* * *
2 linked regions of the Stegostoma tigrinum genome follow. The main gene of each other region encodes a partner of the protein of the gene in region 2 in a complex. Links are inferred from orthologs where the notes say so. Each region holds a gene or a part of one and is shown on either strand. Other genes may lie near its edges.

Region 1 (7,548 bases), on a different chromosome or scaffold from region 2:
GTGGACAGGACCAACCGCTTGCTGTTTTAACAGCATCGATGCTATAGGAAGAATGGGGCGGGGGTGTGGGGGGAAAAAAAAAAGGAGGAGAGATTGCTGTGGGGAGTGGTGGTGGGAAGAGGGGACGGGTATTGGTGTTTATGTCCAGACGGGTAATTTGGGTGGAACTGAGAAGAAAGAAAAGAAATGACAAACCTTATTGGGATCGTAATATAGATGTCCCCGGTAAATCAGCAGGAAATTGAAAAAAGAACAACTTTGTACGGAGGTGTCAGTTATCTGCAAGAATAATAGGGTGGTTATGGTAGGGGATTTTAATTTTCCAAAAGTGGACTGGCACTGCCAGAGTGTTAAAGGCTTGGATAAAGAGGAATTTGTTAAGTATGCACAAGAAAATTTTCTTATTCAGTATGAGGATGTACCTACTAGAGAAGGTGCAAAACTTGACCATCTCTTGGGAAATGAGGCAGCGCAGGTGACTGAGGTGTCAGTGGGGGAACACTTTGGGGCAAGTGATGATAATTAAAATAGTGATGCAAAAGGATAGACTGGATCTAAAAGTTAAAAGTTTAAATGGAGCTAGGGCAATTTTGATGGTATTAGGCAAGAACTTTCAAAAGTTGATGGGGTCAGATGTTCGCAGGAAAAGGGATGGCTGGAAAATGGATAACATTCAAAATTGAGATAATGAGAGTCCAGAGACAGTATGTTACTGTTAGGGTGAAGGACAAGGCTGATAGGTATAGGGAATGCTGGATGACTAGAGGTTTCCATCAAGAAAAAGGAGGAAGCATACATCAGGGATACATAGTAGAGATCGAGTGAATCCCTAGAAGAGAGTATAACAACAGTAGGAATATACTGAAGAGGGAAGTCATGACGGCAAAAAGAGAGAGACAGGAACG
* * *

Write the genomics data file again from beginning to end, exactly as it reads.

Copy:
2 linked regions of the Stegostoma tigrinum genome follow. The main gene of each other region encodes a partner of the protein of the gene in region 2 in a complex. Links are inferred from orthologs where the notes say so. Each region holds a gene or a part of one and is shown on either strand. Other genes may lie near its edges.

Region 1 (7,548 bases), on a different chromosome or scaffold from region 2:
GTGGACAGGACCAACCGCTTGCTGTTTTAACAGCATCGATGCTATAGGAAGAATGGGGCGGGGGTGTGGGGGGAAAAAAAAAAGGAGGAGAGATTGCTGTGGGGAGTGGTGGTGGGAAGAGGGGACGGGTATTGGTGTTTATGTCCAGACGGGTAATTTGGGTGGAACTGAGAAGAAAGAAAAGAAATGACAAACCTTATTGGGATCGTAATATAGATGTCCCCGGTAAATCAGCAGGAAATTGAAAAAAGAACAACTTTGTACGGAGGTGTCAGTTATCTGCAAGAATAATAGGGTGGTTATGGTAGGGGATTTTAATTTTCCAAAAGTGGACTGGCACTGCCAGAGTGTTAAAGGCTTGGATAAAGAGGAATTTGTTAAGTATGCACAAGAAAATTTTCTTATTCAGTATGAGGATGTACCTACTAGAGAAGGTGCAAAACTTGACCATCTCTTGGGAAATGAGGCAGCGCAGGTGACTGAGGTGTCAGTGGGGGAACACTTTGGGGCAAGTGATGATAATTAAAATAGTGATGCAAAAGGATAGACTGGATCTAAAAGTTAAAAGTTTAAATGGAGCTAGGGCAATTTTGATGGTATTAGGCAAGAACTTTCAAAAGTTGATGGGGTCAGATGTTCGCAGGAAAAGGGATGGCTGGAAAATGGATAACATTCAAAATTGAGATAATGAGAGTCCAGAGACAGTATGTTACTGTTAGGGTGAAGGACAAGGCTGATAGGTATAGGGAATGCTGGATGACTAGAGGTTTCCATCAAGAAAAAGGAGGAAGCATACATCAGGGATACATAGTAGAGATCGAGTGAATCCCTAGAAGAGAGTATAACAACAGTAGGAATATACTGAAGAGGGAAGTCATGACGGCAAAAAGAGAGAGACAGGAACG